I worked through a bunch of swatches for my Seamless Set-in Sleeve KAL project, most of which were based on the Counter-Twisted Cable from one of my Barbara Walker stitch dictionary. A failed swatch for the larger back cable gave my inspiration for the narrow cable for the fronts that bleeds into the margins of the stockinette. Once I got that figured out, things fell into place for how to layout my larger back cable.

I also knit a large stockinette swatch to use to calculate gauge. I will measure 4 in / 10 cm squares in 4-5 different spots on the swatch and then find the average. Then I’ll reduce down to get stitches and rows per inch for my sweater math.

With my gauge and my sweater measurements based on my pattern standards, I lay out a neatly labeled spreadsheet to begin my calculations. If you’re making your own sweater from scratch, you’ll have one custom size instead of my standard seven, but you can still lay things out in a similar way, based on the instructions in A Guide to Seamless Set-in Sleeve Sweaters to work with your own measurements and adjust for ease and fit. All of the measurements in my spreadsheet are for the sweater itself, and I’ll work with my gauger per inch to get stitch and row counts. I use functions to tie my cells together, so changes trickle down. For example, if I had 4 sts to the inch, when I calculate my cross back width for my smallest size, in the cell next to Cross Back Sts, I’d enter “=(B1*4)” to get the exact number of stitches. If it equalled an odd number and I needed an even one, I might change it to “=(B1*4)-1” to adjust it. To calculate how many decreases I’d need for waist shaping, in the cell next to Decs, I’d enter “=(B27-B31)/4” which would give me the difference between the bust and waist divided by four for the two pairs of decreases on each side. If I change the bust or waist size, the number of decrease sets will automatically change, too! I connect together as much as possible within my spreadsheet because all of the stitch counts are going to get tied together when I start my actual sweater. After I get my numbers down based on stockinette, I’ll add or subtract to adjust for differences in width with my panels.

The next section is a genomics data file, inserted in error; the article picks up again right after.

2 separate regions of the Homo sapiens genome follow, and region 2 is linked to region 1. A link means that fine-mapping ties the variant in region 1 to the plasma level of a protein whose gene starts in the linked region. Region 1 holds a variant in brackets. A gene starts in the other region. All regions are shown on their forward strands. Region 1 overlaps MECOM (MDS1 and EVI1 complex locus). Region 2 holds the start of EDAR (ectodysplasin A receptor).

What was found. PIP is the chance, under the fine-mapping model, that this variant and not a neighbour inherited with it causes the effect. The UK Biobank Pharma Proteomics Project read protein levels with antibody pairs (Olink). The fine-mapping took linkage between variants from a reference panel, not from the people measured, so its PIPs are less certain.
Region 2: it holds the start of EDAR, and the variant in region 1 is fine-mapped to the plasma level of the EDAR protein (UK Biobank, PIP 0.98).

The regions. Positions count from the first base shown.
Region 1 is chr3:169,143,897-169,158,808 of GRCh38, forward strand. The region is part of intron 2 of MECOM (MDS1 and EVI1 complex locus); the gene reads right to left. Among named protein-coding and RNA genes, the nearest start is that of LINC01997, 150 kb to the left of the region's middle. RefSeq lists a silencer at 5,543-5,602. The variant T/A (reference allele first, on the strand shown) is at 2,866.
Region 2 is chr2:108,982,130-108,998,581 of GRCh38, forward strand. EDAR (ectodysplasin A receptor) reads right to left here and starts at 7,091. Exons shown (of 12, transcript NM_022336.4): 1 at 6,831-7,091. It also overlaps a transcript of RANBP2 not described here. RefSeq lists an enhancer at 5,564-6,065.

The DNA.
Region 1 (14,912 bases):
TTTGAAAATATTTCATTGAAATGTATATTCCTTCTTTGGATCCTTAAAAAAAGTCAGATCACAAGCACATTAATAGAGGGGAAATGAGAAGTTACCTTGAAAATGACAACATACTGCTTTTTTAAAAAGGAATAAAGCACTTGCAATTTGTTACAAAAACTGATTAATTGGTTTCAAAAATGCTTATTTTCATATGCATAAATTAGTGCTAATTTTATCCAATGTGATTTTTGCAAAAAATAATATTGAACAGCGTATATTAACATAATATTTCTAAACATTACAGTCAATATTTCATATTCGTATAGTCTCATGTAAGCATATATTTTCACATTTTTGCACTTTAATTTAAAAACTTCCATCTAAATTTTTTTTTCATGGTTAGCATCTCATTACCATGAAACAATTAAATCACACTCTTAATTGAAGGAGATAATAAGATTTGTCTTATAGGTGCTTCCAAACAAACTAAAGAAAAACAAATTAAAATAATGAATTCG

With a clear vision of your sweater and a neatly labeled spreadsheet, you can cast on and work off of that, but if you think you’ll need more guidance, use Plain Jane or another pattern for reference to write up instructions for your personal use, using your custom numbers. The official cast-on date for the Seamless Set-in Sleeve KAL is December 26th, so come on over to the Untangling Knots Ravelry group and share with us how your sweater is going!

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